Jamie Gayya is a recent University of Leeds graduate, currently working as an Employability and Progression Assistant based in the University of Leeds Careers Centre.
Here she talks about how immediately after graduation she felt the pressure of being left behind as friends secured graduate jobs or further study. However, by reflecting on her skills and values and undertaking volunteering she found a career path she is very much engaged in.
The benefits of University
In many ways, university has been more than just a place to gain an academic qualification. It has been a place that has exposed me to various opportunities and challenges – all of which have significantly contributed to both my career and personal development. Beyond the accomplishment of graduating, my time at university has been significantly rewarding and memorable, as I have taken part in various opportunities. I have been involved in supporting a candidate campaign during the student executive elections, was a committee member for the Leeds Filipino society, and worked as a Leeds Loves Ambassador to promote the study of Arts and Humanities to secondary school students.
Where to start?
Having these experiences enabled me to gain a range of transferable skills that were useful for the world of work. Furthermore, these opportunities were very helpful in distinguishing what I enjoyed and disliked. Despite acquiring all these skills, finding where to start after graduation continued to be a challenging and nerve-wracking phase. With my friends securing places for further study, graduate jobs and employment, I felt a lot of pressure that I had to get my career rolling to make sure that I wasn’t left behind. “But where do I start?” was a constant question and thought.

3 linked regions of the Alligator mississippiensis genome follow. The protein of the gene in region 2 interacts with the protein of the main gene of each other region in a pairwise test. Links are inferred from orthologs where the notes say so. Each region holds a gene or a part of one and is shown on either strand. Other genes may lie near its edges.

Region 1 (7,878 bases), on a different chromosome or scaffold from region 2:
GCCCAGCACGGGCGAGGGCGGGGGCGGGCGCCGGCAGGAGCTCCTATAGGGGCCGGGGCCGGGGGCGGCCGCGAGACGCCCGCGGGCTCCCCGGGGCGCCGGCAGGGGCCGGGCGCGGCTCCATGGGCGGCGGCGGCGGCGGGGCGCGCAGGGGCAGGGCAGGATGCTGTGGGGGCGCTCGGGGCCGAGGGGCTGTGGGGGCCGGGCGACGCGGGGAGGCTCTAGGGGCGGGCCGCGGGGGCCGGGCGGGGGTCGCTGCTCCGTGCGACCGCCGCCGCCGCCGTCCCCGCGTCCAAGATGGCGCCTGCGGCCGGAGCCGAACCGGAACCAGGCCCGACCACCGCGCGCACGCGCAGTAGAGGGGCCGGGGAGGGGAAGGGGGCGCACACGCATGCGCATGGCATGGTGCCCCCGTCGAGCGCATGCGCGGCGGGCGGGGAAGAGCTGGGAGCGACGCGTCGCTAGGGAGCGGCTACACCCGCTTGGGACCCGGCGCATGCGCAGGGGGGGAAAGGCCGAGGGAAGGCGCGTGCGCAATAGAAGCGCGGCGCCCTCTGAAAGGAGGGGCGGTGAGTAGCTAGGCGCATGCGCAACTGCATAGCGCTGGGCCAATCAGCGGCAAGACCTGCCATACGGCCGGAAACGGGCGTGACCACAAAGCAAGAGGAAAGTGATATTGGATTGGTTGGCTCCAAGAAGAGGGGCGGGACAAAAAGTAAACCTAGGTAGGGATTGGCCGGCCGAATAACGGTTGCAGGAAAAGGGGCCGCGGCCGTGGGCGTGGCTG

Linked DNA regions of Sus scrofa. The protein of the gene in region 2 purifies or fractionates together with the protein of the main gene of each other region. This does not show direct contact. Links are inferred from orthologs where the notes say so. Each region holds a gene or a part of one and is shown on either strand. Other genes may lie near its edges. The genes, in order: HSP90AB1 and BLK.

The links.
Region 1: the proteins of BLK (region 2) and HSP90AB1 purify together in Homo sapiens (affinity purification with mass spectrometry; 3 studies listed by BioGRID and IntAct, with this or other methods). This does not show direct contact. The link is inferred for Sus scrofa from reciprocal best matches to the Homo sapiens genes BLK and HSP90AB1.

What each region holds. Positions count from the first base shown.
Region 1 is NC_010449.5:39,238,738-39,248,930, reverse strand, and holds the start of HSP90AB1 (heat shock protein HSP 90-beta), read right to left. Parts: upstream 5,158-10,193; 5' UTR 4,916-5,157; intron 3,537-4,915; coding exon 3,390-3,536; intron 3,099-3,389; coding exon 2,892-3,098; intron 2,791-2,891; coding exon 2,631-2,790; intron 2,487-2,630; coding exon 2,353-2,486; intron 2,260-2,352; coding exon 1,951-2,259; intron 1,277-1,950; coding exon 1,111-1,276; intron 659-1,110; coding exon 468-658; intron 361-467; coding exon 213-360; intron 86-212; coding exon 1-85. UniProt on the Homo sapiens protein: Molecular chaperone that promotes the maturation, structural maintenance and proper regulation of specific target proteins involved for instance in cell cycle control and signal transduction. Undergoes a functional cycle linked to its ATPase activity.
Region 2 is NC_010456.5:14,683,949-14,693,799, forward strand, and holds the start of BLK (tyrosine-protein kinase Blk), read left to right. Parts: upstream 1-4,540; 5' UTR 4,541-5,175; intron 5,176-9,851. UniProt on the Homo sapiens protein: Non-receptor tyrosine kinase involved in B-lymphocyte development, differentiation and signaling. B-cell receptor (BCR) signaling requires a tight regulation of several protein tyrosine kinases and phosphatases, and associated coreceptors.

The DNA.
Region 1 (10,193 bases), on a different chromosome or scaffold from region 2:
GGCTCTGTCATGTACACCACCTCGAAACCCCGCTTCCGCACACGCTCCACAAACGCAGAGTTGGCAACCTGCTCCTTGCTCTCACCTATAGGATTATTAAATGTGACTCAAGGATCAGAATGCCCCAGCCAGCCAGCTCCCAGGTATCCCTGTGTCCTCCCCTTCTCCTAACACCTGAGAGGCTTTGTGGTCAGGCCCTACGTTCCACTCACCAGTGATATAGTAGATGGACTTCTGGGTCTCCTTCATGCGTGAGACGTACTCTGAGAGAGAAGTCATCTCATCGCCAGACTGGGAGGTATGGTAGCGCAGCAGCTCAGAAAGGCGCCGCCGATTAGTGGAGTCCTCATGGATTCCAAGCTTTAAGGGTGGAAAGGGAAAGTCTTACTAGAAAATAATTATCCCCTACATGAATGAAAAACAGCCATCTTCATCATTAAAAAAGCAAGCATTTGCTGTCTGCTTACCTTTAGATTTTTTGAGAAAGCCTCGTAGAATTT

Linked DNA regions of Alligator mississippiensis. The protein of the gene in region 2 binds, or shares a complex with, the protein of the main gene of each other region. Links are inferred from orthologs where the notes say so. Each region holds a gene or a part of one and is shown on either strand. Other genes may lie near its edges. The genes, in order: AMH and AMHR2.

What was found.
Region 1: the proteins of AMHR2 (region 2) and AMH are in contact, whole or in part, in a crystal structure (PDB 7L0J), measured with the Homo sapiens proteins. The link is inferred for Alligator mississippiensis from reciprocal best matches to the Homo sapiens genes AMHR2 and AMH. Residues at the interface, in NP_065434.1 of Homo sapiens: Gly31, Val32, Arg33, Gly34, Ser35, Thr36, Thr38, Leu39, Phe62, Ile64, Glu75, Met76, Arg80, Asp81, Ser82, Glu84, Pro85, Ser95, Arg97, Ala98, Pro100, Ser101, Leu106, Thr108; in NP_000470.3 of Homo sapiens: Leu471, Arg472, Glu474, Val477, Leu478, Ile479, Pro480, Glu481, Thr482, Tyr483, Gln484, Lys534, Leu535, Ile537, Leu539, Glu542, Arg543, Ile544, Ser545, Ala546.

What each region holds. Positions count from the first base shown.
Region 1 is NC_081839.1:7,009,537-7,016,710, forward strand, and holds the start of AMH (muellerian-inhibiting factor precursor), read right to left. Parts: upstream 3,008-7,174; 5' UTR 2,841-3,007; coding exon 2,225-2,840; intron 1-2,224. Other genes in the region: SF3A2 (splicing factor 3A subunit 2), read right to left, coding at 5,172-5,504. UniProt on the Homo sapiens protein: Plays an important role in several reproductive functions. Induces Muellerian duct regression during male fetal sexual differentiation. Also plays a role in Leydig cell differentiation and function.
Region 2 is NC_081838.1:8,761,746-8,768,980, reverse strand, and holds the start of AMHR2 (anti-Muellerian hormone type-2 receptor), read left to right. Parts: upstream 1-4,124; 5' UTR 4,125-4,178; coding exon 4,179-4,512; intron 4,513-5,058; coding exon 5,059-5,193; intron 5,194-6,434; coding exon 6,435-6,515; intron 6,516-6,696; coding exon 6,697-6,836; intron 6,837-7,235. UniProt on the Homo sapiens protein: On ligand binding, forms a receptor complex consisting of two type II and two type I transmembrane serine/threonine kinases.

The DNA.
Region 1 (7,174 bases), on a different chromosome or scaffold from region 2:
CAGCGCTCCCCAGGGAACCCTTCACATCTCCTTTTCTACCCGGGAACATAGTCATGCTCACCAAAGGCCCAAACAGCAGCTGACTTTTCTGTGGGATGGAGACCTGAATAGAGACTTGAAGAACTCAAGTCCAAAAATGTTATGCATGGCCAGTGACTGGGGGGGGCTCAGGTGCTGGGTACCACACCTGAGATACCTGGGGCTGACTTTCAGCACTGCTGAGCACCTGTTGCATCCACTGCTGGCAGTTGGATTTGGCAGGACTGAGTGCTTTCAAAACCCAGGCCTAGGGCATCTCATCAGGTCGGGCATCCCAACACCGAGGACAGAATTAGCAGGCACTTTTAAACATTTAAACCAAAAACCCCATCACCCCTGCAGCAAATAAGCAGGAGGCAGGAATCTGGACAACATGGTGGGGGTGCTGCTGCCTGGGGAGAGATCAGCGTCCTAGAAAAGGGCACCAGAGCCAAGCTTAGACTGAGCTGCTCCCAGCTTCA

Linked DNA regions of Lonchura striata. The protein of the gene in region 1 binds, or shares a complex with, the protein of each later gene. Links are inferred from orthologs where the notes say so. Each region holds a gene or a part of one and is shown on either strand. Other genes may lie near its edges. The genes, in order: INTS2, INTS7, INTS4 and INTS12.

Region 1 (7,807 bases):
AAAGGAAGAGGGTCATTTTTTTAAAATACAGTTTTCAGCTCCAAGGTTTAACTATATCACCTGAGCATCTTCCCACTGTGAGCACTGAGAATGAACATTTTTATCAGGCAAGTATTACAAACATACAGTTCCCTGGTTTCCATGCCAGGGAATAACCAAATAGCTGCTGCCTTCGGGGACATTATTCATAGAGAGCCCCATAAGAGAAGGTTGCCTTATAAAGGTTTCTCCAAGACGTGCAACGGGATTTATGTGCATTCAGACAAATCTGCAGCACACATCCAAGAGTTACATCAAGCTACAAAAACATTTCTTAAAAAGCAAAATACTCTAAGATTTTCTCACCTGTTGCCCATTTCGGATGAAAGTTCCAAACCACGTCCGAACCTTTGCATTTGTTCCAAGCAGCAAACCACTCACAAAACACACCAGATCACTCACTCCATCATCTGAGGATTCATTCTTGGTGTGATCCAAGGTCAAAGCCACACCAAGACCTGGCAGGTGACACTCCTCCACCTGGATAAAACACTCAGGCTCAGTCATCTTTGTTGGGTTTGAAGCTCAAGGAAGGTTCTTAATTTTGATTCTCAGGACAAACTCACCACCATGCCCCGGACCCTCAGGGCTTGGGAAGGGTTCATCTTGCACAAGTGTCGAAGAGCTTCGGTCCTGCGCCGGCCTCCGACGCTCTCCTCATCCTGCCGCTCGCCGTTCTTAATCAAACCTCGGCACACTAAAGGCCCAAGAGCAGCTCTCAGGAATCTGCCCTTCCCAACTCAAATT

Making a start
I knew that the big graduate schemes were not for me so decided to browse through websites (Indeed, LinkedIn, Leeds Careers website) and applied for jobs that appealed to me. After many attempts, I got a phone call from an agency with an offer to be a Home Ownership Advisor in East London. I decided to take it, as I wanted to enhance my office experience. In this role, I got to liaise with varying stakeholders, improve my customer service skills, lead and manage projects, as well as learn more about the housing sector. Although I enjoyed some aspects of the job, I found that it was very demanding, stressful and challenging. I couldn’t see myself progressing in this career and so decided to move on.
Exploring my options – volunteering
During the time I was unemployed, I volunteered as an academic support for a local IntoUniversity branch, whilst taking time to reflect and use my past experiences to decide on what I wanted to do. From this, I was able to understand that I enjoyed helping others gain social mobility and really wanted to work in a university setting. With this in mind, I narrowed my search in hopes of finding a job that corresponded with my values.
Focusing my search
I started searching for live vacancies at the University of Leeds and came across an ‘Employability and Progression Assistant’ role. The job description drew me to it, as it aligned with my skills, personal values and goals. I was delighted to have been accepted and I am really looking forward to learning, gaining experience and helping students understand how the Careers Centre can provide continuous support after graduation!
Don’t settle for a job you are unhappy in, take steps to find something that really aligns with your skills, interests and values. Your first job may not be ideal, but you can take something from every experience. The Careers Centre can help you explore your options and help you to find opportunities.
Look at the University’s ‘Your Future‘ framework to help you consider your options and make decisions about your next steps.
Read more about what is available to you as a member of the University of Leeds Class of 2019
And don’t forget you are not alone, you can continue to access the Careers Centre services and support once you graduate.